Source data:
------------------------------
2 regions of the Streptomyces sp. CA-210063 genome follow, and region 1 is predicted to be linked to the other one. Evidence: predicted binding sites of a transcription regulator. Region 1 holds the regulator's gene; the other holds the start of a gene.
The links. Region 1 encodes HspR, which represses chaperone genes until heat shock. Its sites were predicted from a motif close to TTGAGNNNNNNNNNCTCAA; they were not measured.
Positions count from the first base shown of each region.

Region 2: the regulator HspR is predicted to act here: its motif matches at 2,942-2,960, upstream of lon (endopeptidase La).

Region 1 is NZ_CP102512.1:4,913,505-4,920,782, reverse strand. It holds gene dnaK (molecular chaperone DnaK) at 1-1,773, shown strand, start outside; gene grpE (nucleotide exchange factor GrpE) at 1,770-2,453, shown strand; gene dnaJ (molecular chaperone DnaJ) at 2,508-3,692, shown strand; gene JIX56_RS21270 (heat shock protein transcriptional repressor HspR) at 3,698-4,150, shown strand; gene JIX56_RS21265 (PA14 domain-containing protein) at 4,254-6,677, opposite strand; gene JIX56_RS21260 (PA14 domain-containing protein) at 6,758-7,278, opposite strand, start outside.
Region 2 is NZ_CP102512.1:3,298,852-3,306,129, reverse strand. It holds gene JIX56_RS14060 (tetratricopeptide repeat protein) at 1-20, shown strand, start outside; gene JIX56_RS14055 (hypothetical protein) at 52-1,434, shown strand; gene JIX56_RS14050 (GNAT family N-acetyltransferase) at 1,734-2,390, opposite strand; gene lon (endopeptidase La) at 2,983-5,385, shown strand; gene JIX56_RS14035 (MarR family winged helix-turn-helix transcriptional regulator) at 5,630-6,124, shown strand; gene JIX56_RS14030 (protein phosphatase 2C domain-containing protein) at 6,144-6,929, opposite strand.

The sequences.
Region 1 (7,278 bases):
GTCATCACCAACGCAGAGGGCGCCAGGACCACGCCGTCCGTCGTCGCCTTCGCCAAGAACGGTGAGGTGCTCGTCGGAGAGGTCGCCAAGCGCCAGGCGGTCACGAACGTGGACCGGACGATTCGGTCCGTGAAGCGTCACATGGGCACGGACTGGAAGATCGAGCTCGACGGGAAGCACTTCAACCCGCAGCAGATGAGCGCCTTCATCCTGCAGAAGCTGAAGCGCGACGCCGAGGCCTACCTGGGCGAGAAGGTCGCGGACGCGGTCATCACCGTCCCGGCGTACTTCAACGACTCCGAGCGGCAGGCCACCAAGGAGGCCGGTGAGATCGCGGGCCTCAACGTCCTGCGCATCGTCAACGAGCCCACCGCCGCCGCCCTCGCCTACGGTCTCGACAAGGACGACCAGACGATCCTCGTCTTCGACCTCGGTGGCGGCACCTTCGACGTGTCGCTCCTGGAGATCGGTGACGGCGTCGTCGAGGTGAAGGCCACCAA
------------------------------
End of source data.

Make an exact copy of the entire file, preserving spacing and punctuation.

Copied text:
2 regions of the Streptomyces sp. CA-210063 genome follow, and region 1 is predicted to be linked to the other one. Evidence: predicted binding sites of a transcription regulator. Region 1 holds the regulator's gene; the other holds the start of a gene.
The links. Region 1 encodes HspR, which represses chaperone genes until heat shock. Its sites were predicted from a motif close to TTGAGNNNNNNNNNCTCAA; they were not measured.
Positions count from the first base shown of each region.

Region 2: the regulator HspR is predicted to act here: its motif matches at 2,942-2,960, upstream of lon (endopeptidase La).

Region 1 is NZ_CP102512.1:4,913,505-4,920,782, reverse strand. It holds gene dnaK (molecular chaperone DnaK) at 1-1,773, shown strand, start outside; gene grpE (nucleotide exchange factor GrpE) at 1,770-2,453, shown strand; gene dnaJ (molecular chaperone DnaJ) at 2,508-3,692, shown strand; gene JIX56_RS21270 (heat shock protein transcriptional repressor HspR) at 3,698-4,150, shown strand; gene JIX56_RS21265 (PA14 domain-containing protein) at 4,254-6,677, opposite strand; gene JIX56_RS21260 (PA14 domain-containing protein) at 6,758-7,278, opposite strand, start outside.
Region 2 is NZ_CP102512.1:3,298,852-3,306,129, reverse strand. It holds gene JIX56_RS14060 (tetratricopeptide repeat protein) at 1-20, shown strand, start outside; gene JIX56_RS14055 (hypothetical protein) at 52-1,434, shown strand; gene JIX56_RS14050 (GNAT family N-acetyltransferase) at 1,734-2,390, opposite strand; gene lon (endopeptidase La) at 2,983-5,385, shown strand; gene JIX56_RS14035 (MarR family winged helix-turn-helix transcriptional regulator) at 5,630-6,124, shown strand; gene JIX56_RS14030 (protein phosphatase 2C domain-containing protein) at 6,144-6,929, opposite strand.

The sequences.
Region 1 (7,278 bases):
GTCATCACCAACGCAGAGGGCGCCAGGACCACGCCGTCCGTCGTCGCCTTCGCCAAGAACGGTGAGGTGCTCGTCGGAGAGGTCGCCAAGCGCCAGGCGGTCACGAACGTGGACCGGACGATTCGGTCCGTGAAGCGTCACATGGGCACGGACTGGAAGATCGAGCTCGACGGGAAGCACTTCAACCCGCAGCAGATGAGCGCCTTCATCCTGCAGAAGCTGAAGCGCGACGCCGAGGCCTACCTGGGCGAGAAGGTCGCGGACGCGGTCATCACCGTCCCGGCGTACTTCAACGACTCCGAGCGGCAGGCCACCAAGGAGGCCGGTGAGATCGCGGGCCTCAACGTCCTGCGCATCGTCAACGAGCCCACCGCCGCCGCCCTCGCCTACGGTCTCGACAAGGACGACCAGACGATCCTCGTCTTCGACCTCGGTGGCGGCACCTTCGACGTGTCGCTCCTGGAGATCGGTGACGGCGTCGTCGAGGTGAAGGCCACCAA